Nothing is better than being able to enjoy the cozy warmth of your home during the harsh winter months. What you might not realize however, is how much of your heat is being lost to the outdoors. Lost heat can cost you big time as the temperatures drop.
Where Do You Start?
Finding the sources of heat loss can be as easy as moving around your home and finding where the temperature shifts. Even if you don’t notice a major drop in temperature, you can still be losing heat. Here are a few ways your home could be adding to your heating bill in a big way.
Where Are You Losing The Most Heat?
Windows & Doors
Poorly fitted windows or doors create drafts. Improperly insulated windows and doors can act as reverse radiators, sucking heat in and losing it to the outside.
What Can You Do?
The most expensive option to deal with these problems is to replace the door or window with a better fit. However, there are most cost effective ways of dealing with this. Gaps around your windows and doors can be filled with an extra layer of caulking. Drafts that are creeping in under the door can also be blocked with a towel rolled up and laid in front of the door on the floor.
Basements are usually not top priority for insulation, as they tend to not to be used for more than storage. Some homes have windows or doors that lead to the basement, and they can be even less insulated than upstairs doors.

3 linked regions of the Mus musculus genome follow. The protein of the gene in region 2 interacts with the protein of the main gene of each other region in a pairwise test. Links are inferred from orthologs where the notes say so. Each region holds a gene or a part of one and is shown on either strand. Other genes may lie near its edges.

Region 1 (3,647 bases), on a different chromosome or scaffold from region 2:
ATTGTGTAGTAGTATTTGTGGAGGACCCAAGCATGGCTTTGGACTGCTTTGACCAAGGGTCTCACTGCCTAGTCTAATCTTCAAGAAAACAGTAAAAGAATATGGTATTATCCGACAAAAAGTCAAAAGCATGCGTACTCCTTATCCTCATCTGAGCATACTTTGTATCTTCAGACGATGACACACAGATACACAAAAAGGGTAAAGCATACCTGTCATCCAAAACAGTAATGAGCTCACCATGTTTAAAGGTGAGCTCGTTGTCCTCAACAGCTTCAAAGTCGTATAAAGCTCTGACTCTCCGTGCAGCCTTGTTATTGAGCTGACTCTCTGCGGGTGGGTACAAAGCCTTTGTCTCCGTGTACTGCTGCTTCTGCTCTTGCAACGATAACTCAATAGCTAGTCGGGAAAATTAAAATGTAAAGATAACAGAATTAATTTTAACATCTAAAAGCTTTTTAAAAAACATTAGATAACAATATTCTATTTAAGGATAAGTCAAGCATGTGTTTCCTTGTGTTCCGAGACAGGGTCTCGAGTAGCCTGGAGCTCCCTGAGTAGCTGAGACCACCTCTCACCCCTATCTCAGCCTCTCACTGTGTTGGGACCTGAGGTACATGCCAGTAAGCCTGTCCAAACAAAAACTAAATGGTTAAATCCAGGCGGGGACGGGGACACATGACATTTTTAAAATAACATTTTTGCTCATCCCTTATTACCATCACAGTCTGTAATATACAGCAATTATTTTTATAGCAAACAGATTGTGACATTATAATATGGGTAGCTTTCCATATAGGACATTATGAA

How Do You Fix This?
Basements are usually not considered a priority for insulation as they are not always finished living areas. But just like every room in the house, it should be protected from heat loss. Adding a layer of insulation around the walls can prevent losing heat into the ground. If there are doors or windows that open to the basement, check those for drafts as well.
Once, the fireplace was a place of warmth and potentially the only way to heat a home. However, nowadays they serve as a decorative flair that occasionally provides heat. When not in use, the fireplaces is still connected to a vent specifically designed to channel hot air out of the home. Left unchecked, your beautiful hearth can be launching your costly heat outside.
Should I Brick Up My Fireplace?
That’s not necessary at all! Chimneys can be insulated by covering the top to prevent escaping heat, or by inserting a “chimney balloon” from the inside of the home to stop heat that way.
Poor Insulation In Additions
Additions to older homes are sometimes not up to the same standards as the original construction. If you run your hand along the wall of such an addition and it goes from room temperature to much much colder, you’ve found the beginning of the addition.
How Do I Insulate A Whole Room?
Insulating additions can be an expensive endeavor, but if you are constantly losing heat, that can be more expensive over the long run. Calling a professionally licensed contractor to help evaluate your need is definitely the most direct route for solving this issue.
It All Adds Up
When you’re paying for your heat, it can be vexing to find out that you’re actually losing a good chunk of it to the outdoors. By checking your doors, windows, and the levels of insulation around your home however, you can take steps to prevent future loss.